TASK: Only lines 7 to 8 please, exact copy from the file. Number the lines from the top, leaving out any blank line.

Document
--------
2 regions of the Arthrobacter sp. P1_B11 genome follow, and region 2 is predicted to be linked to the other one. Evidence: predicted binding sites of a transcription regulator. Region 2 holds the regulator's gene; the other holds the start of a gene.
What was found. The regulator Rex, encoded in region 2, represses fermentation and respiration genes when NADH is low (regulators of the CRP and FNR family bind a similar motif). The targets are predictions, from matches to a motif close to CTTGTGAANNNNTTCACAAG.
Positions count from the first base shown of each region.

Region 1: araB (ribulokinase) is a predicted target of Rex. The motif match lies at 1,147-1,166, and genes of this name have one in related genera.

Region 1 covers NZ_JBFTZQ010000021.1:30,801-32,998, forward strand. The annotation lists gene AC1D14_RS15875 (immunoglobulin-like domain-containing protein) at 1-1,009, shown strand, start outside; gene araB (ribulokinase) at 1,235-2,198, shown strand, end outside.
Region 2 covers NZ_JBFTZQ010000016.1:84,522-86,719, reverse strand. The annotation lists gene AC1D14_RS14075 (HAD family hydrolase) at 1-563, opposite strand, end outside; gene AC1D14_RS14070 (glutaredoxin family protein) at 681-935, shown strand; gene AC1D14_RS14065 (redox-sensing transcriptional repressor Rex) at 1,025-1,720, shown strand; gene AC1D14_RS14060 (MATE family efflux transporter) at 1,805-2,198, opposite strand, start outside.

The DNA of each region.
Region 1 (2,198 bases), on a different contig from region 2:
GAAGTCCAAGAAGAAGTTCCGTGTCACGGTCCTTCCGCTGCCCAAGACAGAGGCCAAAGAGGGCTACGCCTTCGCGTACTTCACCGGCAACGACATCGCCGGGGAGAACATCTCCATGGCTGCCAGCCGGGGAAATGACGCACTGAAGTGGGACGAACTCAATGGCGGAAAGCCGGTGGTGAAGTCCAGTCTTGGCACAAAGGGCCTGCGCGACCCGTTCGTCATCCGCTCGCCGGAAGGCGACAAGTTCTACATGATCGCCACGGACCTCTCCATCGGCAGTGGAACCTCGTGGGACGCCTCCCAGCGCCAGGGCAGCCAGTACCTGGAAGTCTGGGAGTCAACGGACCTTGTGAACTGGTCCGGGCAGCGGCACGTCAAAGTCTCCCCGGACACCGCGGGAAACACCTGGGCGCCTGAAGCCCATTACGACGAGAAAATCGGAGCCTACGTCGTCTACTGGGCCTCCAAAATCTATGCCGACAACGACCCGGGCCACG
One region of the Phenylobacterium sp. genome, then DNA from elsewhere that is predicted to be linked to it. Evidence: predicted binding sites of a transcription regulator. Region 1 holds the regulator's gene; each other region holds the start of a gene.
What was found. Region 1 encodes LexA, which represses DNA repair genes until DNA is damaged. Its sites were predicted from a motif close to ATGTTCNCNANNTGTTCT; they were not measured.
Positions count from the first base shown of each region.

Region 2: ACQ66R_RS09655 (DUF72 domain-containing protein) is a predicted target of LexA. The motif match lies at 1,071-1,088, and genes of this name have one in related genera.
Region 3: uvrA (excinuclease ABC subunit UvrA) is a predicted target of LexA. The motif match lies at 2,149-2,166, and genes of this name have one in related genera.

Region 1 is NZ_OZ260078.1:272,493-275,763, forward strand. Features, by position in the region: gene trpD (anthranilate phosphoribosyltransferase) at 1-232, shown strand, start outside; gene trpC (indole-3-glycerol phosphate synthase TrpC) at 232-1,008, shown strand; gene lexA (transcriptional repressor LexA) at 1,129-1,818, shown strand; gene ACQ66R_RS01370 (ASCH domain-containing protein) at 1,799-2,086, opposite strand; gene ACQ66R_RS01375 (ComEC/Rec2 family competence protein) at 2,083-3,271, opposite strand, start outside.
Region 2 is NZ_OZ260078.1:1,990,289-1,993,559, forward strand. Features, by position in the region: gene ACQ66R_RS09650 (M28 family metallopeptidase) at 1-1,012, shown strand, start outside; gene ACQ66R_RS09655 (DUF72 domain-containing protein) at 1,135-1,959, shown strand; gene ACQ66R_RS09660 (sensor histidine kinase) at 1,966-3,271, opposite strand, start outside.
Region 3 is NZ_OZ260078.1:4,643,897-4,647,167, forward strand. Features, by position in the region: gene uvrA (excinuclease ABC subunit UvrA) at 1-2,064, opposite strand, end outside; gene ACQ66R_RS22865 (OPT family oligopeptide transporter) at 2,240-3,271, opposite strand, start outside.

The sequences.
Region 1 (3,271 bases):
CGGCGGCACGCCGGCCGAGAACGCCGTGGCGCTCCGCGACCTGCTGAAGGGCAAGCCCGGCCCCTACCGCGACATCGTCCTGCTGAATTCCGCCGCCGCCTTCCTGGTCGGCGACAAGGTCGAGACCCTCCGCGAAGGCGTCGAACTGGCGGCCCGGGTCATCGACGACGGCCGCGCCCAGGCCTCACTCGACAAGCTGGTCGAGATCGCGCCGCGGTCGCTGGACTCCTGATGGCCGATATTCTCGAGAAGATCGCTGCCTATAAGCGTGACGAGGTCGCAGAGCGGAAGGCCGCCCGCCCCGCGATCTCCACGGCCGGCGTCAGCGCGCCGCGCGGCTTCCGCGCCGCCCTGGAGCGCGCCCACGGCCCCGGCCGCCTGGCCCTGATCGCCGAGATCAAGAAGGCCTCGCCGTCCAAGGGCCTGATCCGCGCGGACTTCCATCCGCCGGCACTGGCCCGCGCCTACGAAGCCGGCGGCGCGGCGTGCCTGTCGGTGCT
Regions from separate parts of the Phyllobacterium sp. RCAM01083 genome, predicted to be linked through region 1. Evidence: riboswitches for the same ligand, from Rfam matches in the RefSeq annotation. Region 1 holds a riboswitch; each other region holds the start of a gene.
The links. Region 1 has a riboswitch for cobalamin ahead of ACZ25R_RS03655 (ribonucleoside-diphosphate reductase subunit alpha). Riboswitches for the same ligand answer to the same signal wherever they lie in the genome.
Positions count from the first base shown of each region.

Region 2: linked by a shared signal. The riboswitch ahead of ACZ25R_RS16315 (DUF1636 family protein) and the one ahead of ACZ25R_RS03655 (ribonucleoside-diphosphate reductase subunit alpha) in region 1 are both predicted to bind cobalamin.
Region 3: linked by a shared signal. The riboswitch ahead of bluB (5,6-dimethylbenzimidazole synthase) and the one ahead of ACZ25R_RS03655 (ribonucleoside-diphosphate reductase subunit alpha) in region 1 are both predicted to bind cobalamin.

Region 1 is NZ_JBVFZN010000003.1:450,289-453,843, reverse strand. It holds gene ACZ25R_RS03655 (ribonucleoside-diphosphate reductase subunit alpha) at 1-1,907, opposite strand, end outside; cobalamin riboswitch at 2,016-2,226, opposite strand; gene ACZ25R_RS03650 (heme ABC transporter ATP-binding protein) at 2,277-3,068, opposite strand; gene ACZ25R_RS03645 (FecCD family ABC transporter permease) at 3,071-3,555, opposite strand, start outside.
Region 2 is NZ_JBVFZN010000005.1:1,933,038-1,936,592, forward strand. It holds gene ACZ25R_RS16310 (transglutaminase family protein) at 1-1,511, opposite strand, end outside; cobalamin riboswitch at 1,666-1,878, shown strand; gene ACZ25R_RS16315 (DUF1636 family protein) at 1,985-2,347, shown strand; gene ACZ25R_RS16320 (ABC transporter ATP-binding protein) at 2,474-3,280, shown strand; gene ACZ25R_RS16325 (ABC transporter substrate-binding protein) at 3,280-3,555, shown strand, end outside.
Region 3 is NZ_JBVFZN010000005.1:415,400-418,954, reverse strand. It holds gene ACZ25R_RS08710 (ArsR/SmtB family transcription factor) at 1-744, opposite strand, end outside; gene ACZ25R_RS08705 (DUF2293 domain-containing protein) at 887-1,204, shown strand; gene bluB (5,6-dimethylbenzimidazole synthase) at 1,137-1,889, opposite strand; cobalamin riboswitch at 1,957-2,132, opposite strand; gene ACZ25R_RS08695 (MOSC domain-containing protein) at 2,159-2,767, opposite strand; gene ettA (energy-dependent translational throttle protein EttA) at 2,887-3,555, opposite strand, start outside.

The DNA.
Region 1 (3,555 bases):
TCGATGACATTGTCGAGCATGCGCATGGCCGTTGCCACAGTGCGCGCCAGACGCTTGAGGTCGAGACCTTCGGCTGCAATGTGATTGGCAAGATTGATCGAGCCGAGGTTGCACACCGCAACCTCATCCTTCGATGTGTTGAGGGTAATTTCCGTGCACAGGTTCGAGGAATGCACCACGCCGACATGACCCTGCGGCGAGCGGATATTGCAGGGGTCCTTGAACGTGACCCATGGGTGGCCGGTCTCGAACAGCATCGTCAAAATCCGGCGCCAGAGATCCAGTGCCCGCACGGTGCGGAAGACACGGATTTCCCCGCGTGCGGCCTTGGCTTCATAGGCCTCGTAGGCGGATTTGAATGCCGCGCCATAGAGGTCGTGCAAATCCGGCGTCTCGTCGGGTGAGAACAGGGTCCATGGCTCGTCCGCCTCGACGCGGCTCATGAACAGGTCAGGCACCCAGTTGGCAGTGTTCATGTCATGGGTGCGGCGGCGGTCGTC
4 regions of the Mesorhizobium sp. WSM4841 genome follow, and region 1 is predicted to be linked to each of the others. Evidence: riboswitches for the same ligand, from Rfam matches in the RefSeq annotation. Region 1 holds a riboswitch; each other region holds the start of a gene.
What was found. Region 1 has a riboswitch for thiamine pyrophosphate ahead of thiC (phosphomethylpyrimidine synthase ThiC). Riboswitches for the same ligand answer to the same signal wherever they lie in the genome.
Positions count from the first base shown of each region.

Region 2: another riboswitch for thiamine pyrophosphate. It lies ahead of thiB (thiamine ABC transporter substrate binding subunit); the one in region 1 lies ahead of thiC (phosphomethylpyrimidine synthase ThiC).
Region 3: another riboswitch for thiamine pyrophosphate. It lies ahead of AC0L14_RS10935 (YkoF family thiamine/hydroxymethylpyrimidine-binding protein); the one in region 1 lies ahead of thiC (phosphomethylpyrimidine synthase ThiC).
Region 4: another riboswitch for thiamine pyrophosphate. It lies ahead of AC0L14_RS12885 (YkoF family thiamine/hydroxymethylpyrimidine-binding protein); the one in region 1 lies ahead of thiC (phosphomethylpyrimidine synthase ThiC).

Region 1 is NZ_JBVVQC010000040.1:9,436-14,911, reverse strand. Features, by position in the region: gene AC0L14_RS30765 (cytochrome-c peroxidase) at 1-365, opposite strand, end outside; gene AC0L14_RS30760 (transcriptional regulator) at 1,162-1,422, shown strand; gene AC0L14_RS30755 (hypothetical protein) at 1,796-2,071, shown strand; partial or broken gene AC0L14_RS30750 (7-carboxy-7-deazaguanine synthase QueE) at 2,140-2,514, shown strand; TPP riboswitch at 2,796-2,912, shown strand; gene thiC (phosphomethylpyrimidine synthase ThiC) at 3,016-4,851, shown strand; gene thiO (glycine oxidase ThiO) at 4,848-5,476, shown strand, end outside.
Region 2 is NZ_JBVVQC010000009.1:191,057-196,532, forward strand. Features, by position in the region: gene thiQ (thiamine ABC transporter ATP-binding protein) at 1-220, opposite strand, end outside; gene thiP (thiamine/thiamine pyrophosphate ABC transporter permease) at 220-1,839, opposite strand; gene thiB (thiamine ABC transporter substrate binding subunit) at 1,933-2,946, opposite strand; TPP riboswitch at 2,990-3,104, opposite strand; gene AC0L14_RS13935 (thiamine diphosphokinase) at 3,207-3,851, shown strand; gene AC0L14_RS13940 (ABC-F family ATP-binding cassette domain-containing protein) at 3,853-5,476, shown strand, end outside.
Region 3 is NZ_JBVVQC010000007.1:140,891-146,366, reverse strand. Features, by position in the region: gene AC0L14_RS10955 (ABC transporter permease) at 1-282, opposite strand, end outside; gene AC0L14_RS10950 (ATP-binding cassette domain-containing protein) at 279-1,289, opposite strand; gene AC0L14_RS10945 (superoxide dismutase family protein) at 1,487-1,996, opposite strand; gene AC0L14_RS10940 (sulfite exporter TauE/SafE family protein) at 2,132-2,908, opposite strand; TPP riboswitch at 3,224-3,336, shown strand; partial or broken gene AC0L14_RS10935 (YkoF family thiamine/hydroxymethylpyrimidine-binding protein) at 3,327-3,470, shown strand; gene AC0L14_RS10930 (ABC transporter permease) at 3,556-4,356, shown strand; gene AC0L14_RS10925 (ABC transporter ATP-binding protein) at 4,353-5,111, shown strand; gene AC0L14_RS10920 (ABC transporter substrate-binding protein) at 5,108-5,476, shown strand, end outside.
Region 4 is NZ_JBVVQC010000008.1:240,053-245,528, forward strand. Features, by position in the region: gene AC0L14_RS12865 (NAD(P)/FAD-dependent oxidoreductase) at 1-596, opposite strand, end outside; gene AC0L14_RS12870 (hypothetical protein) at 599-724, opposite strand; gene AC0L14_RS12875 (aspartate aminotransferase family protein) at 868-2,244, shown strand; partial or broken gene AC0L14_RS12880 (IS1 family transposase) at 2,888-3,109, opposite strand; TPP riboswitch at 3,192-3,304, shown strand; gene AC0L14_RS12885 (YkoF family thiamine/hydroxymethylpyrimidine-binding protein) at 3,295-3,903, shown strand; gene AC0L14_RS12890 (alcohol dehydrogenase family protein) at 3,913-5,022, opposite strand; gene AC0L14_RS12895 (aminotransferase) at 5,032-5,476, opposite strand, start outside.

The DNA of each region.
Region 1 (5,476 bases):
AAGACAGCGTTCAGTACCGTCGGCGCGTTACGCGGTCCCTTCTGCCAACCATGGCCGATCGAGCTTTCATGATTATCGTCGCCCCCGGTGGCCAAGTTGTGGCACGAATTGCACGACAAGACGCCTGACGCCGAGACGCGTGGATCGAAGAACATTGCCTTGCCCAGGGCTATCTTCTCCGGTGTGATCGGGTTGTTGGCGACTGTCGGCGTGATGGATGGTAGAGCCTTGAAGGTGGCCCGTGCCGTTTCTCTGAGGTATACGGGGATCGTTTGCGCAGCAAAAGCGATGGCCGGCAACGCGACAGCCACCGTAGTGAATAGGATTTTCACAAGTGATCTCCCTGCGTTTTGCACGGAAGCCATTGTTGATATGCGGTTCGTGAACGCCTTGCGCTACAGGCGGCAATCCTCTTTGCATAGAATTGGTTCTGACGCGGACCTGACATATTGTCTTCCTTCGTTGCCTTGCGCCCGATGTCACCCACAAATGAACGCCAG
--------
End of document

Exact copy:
The DNA of each region.
Region 1 (2,198 bases), on a different contig from region 2: